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“We do not remember seeing a single cancer case who had a correct blood sugar level, yet in most non-cancer cases this is easily obtained by means of a (refined) sugar-free diet alone.”

-Melvin Page and Leon Abrams

The correct blood sugar level was obtained by doing a fasting glucose test similar to what I’ve been doing each morning. The ideal level was hovering closely around the 85 mg/dl level.

How did Page come to this conclusion and make such startling discoveries about cancer and other degenerative diseases? It’s quite simple. He was a dentist in charge of treating tooth decay. When taking blood glucose readings, a correlation between tooth decay and high fasting glucose levels emerges pretty quickly. Once you start sniffing that trail, one thing leads to another and then, Wham! People file lawsuits against you for operating outside of your scope of practice. Don’t worry though. Page won that court case in a big way. The judge advised the prosecutors to study what Page was doing and take some real good notes – excellent advice that I’ve personally taken to heart.

Getting the fasting glucose level to the ideal range is one of the most important measurable things that a person can do to achieve health. A fasting glucose level outside of that range signifies insulin resistance, and insulin resistance, for all practical purposes, should be considered type 2 diabetes. The only difference between type 2 diabetes and someone with insulin resistance is that type 2 diabetics have insulin resistance much more severely. The root problem is the same. There’s no difference at all.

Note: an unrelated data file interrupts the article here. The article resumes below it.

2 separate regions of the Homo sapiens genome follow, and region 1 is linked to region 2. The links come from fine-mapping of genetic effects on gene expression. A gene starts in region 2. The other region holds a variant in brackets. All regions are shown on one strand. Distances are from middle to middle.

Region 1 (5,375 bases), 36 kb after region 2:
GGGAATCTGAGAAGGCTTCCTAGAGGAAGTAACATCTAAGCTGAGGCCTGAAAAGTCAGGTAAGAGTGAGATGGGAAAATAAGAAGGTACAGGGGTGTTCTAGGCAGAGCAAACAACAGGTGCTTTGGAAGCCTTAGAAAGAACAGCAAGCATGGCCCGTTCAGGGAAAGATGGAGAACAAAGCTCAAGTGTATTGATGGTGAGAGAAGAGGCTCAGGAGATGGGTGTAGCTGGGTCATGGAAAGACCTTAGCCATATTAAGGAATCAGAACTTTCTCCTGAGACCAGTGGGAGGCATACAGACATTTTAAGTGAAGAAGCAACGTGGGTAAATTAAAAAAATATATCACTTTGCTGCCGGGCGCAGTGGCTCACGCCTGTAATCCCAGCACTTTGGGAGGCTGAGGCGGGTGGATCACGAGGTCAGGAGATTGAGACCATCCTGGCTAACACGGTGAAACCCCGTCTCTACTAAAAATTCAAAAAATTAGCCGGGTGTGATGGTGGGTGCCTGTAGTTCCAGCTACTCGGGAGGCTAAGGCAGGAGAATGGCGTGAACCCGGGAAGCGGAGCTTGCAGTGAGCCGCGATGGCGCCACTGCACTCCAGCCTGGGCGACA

Health scholars that have arrived at the low-carb diet as the ultimate human fare have done so because of the endless array of connections between insulin, blood glucose, and degenerative disease. Since carbohydrates raise insulin and blood sugar levels most substantially following a meal, it is assumed that they are the primary culprit. The carbohydrates drive blood sugar. Blood sugar drives insulin. Insulin drives fat storage. Fat storage drives more insulin and higher blood sugars, and the thing just keeps moving forward on a pronounced downward trend.

But it’s only assumed that carbohydrates cause insulin resistance. There is no data showing such a correlation though. In fact, of the industrialized nations, Japan is considered the most resistant to weight gain, diabetes, heart disease, and so forth – and they derive the largest percentage of energy from carbohydrates of ‘em all. That takes quite a toll on the low-carb view of things. It makes those on the opposite side of the carb fence want to explode in a furious whirlwind of aggravation. Rightfully so. There’s much more to the story.

To add some intrigue to that story, Aurora (my girlfriend, yes her parents were hippies), is logging glucose levels all over the roller coaster despite a very even carbohydrate consumption. I’d say she’s averaging 5-10 grams of carbohydrates per meal so far on this experiment – maybe 20-25 grams total per day. Her blood glucose reading this morning was back up to a whopping 94 mg/dl.

I busted out another perfect 83, the exact same as yesterday. We’ll see what happens as we continue, but so far it seems pretty clear. The most revealing is perhaps Aurora’s first fasting glucose reading on morning #1 – after several years of low-carb dieting ranging from virtually zero-carb at times to 50-60 grams per day on the high side. She scored the big 107, only 18 little points away from stepping under the type 2 diabetes umbrella.

I think there’s a song that was written about the typical response to this strange phenomenon. Oh yeah, here it is.

Lunch du jour:

2 heads Romaine lettuce – munched straight, one leaf at a time

5-6 cooked small apples with cinnamon

Large homemade traditional chappati with fresh-ground whole wheat flour